The Guiding Question
When I started on my sustainable journey, I found myself coming back to one question almost all the time: "Do I really need it?"
"Do I really need it?"
Do I really need that many pairs of shoes? Do I really need that full-leather handbag? What about that cup of bubble tea? Would I starve to death if I didn't buy that individually-wrapped banana?
While these were important, they were decisions I had to make once-in-a-while. What about in daily life?
I began to look my habits, and one stared at me very brightly -- my phone screen.
Did my phone screen need to be that bright? No, it almost hurts, actually. Do my apps need to be updated all the time? No. Do I respond to my emails immediately when I get the inbox notifications? Not unless I've promised someone I'd get back to them ASAP.
So how can I conserve more energy in my phone, a device I look at almost every waking hour?
Tip no. 1
DIM YOUR SCREENS
While still on your lock screen, swipe up from the bottom. You'll see a sun icon -- tap on it and hold down with a bit of pressure. It'll pop up for you to adjust the brightness of the screen. I would usually adjust it to the point that I'm not squinting at the screen.
Tip no. 2
LOW POWER IS GOOD POWER
There is nothing wrong with low power mode (Settings > Battery > Low Power Mode). The main difference between low and normal power mode is that some of your functions -- which you probably hardly use anyway, like automatic downloads -- will be put on hold.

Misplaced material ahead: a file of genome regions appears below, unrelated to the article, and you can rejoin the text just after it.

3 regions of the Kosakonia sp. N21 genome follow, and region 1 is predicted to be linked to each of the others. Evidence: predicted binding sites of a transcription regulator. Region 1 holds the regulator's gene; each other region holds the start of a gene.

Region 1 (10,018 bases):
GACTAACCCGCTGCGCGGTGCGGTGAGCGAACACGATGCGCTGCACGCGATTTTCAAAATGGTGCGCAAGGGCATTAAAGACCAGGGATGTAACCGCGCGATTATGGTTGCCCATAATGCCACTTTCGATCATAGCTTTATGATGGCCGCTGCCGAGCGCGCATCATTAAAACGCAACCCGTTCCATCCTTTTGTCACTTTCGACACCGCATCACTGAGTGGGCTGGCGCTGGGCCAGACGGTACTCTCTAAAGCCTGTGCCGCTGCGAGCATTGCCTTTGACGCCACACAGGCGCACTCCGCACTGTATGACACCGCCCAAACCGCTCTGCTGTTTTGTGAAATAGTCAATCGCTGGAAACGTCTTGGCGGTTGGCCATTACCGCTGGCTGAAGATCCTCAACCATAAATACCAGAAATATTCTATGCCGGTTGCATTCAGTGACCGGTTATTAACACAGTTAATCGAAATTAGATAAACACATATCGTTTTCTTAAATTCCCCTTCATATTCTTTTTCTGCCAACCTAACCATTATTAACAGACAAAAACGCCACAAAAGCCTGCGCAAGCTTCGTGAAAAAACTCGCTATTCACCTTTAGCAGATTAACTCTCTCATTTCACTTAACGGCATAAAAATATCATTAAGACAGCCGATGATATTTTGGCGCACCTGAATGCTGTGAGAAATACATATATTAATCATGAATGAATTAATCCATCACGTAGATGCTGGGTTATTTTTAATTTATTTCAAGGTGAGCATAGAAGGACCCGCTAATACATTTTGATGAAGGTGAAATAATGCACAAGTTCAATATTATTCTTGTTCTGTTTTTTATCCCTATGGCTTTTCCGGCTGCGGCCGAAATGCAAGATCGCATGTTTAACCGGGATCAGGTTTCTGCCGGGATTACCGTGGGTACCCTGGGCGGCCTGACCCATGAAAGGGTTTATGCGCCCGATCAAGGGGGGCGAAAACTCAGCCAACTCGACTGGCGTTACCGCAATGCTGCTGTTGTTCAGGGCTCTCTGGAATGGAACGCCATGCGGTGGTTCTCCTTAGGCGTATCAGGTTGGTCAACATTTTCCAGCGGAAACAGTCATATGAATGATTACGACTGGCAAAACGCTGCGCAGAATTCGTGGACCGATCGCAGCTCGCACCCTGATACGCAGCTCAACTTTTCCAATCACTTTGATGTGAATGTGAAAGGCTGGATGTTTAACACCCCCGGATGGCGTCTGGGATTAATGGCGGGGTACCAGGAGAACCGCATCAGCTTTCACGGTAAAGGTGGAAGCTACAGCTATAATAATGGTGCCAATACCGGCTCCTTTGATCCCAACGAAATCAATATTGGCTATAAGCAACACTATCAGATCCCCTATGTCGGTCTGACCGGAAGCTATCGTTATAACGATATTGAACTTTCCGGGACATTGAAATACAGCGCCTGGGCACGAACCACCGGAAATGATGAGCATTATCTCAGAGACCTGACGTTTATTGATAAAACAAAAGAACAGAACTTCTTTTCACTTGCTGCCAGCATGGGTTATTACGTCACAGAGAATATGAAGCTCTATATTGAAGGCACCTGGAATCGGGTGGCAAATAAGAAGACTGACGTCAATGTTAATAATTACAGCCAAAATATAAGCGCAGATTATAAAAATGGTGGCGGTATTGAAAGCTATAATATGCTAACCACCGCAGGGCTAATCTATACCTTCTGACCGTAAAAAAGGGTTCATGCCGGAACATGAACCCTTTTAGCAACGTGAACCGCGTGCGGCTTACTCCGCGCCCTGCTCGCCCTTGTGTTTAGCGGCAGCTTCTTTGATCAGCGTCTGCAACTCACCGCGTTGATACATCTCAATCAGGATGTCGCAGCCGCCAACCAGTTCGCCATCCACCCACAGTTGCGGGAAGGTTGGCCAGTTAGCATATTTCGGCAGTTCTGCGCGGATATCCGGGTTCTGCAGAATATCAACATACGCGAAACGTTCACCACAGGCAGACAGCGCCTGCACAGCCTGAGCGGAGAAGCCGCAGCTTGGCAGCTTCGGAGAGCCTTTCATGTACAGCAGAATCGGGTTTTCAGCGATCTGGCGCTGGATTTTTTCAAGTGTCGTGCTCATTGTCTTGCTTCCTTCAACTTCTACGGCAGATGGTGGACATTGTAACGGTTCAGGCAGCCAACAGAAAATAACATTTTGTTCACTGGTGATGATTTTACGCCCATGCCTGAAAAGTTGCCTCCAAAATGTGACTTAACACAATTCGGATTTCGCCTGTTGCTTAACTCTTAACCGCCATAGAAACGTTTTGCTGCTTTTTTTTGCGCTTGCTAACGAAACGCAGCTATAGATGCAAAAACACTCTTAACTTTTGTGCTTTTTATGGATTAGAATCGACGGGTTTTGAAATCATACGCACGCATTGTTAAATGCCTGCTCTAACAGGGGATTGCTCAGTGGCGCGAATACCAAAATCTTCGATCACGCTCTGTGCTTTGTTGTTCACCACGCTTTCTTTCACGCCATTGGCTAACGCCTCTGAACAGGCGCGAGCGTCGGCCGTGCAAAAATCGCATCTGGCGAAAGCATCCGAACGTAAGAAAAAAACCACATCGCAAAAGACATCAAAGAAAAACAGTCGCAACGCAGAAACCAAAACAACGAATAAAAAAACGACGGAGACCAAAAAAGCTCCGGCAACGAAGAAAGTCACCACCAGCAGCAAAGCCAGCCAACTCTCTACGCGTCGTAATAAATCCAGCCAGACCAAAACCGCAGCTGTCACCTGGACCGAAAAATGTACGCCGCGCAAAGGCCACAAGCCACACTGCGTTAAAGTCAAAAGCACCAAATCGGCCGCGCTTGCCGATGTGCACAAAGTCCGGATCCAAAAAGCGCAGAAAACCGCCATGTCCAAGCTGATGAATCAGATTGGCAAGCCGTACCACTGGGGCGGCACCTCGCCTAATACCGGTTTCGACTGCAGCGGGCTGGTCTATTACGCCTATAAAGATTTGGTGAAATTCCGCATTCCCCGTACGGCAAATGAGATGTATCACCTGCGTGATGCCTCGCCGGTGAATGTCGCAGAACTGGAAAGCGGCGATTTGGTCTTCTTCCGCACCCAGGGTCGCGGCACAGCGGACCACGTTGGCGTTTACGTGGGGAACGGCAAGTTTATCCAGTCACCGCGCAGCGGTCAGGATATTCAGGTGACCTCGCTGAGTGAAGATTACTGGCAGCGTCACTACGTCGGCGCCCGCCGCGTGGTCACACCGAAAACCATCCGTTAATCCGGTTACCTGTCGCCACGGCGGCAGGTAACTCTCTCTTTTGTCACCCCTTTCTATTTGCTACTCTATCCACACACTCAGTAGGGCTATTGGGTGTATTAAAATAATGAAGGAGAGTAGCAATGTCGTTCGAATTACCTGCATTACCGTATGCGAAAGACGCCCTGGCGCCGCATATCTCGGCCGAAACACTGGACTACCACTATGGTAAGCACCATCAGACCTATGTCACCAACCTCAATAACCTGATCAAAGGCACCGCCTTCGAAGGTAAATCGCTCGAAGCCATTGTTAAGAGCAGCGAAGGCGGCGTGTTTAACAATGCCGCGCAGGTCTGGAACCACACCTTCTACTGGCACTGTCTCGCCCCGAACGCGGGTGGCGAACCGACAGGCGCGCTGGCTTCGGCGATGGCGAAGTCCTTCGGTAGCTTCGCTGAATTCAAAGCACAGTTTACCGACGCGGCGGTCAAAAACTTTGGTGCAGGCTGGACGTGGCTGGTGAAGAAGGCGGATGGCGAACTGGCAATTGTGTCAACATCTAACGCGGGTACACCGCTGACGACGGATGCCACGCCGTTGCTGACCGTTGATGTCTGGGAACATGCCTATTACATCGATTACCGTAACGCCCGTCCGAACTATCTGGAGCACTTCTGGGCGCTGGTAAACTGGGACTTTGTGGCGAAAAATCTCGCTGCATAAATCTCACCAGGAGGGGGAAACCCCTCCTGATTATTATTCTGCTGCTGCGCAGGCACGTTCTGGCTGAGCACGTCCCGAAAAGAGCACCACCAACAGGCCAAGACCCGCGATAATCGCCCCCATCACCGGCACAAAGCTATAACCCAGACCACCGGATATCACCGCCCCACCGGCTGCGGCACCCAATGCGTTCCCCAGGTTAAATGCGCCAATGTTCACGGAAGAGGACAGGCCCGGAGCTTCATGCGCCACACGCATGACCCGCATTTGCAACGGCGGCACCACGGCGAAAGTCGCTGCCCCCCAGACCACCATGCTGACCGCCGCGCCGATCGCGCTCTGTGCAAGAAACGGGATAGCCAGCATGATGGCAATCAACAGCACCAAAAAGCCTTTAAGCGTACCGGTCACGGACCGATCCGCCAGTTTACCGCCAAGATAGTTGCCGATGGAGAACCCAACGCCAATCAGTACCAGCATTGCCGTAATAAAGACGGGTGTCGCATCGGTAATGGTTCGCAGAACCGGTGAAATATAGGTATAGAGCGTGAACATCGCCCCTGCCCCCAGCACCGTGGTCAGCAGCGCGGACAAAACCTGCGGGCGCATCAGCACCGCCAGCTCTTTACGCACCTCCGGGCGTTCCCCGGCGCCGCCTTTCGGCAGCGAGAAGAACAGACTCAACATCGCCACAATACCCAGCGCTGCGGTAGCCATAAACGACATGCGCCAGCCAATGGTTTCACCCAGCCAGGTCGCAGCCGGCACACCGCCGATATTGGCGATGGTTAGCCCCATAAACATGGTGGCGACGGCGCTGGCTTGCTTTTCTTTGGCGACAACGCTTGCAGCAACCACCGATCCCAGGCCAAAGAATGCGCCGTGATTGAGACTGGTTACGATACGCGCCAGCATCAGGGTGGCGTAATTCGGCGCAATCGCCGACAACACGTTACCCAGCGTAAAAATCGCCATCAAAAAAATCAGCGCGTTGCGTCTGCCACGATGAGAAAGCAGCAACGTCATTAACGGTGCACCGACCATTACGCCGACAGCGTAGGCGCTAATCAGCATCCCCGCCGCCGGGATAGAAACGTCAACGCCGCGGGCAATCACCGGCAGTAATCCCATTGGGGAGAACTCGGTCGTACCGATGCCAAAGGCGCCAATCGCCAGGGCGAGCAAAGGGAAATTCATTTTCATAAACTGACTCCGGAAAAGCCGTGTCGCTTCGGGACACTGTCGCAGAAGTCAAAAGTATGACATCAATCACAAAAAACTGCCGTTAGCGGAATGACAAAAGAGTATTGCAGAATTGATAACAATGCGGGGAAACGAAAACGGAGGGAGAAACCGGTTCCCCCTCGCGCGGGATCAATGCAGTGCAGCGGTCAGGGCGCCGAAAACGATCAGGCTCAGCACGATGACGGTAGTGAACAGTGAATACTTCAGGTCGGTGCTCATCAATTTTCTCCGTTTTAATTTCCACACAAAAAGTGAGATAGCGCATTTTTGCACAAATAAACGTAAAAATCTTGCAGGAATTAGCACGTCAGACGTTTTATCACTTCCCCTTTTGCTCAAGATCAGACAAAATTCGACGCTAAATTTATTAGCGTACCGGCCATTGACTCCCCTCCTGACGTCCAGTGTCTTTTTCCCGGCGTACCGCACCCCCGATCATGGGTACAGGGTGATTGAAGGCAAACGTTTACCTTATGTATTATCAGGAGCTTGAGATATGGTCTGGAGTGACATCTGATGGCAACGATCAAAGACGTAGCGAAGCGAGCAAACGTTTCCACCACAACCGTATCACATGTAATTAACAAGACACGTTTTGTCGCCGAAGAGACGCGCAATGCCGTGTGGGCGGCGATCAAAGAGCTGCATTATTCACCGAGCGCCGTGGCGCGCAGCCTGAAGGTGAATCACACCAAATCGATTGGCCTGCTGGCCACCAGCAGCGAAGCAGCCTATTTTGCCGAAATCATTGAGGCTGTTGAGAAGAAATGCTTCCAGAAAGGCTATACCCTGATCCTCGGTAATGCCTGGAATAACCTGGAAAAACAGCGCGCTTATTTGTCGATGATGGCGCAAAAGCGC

Tip no. 3
APT APPS ONLY
The last time (which also happened to be the first time) I counted my apps, I had over — shock — 120 in my phone. I don't use all of them on a regular basis, of course -- most of them are on a good-to-have-in-case-I-need-it basis. So did I really need to have them be updated all the time? Absolutely not. Turn off background app refresh by going to Settings > General > Background App refresh. Don’t worry, they’ll still refresh when you need to use them.
Tip no. 4
COMPILE YOUR MAIL
So what if you get a notification that a fresh piece of email has come in? Do you respond immediately? I used to, but -- just like old-fashioned snail mail -- I now set aside time to respond to mails in a few sittings. On the iPhone, you can set your Mail app to fetch mail manually or in intervals of 15 minutes and more by going to Settings > Accounts & Passwords > Fetch New Data.
These, coincidentally, are the tips the Apple Store Creatives will share with you if you want to conserve your battery life for a better and longer iPhone experience (I would know, I got it from them). Longer battery life means you won't be switching out a good, functioning phone unnecessarily, hence creating less e-waste. It’s a win-win-win situation.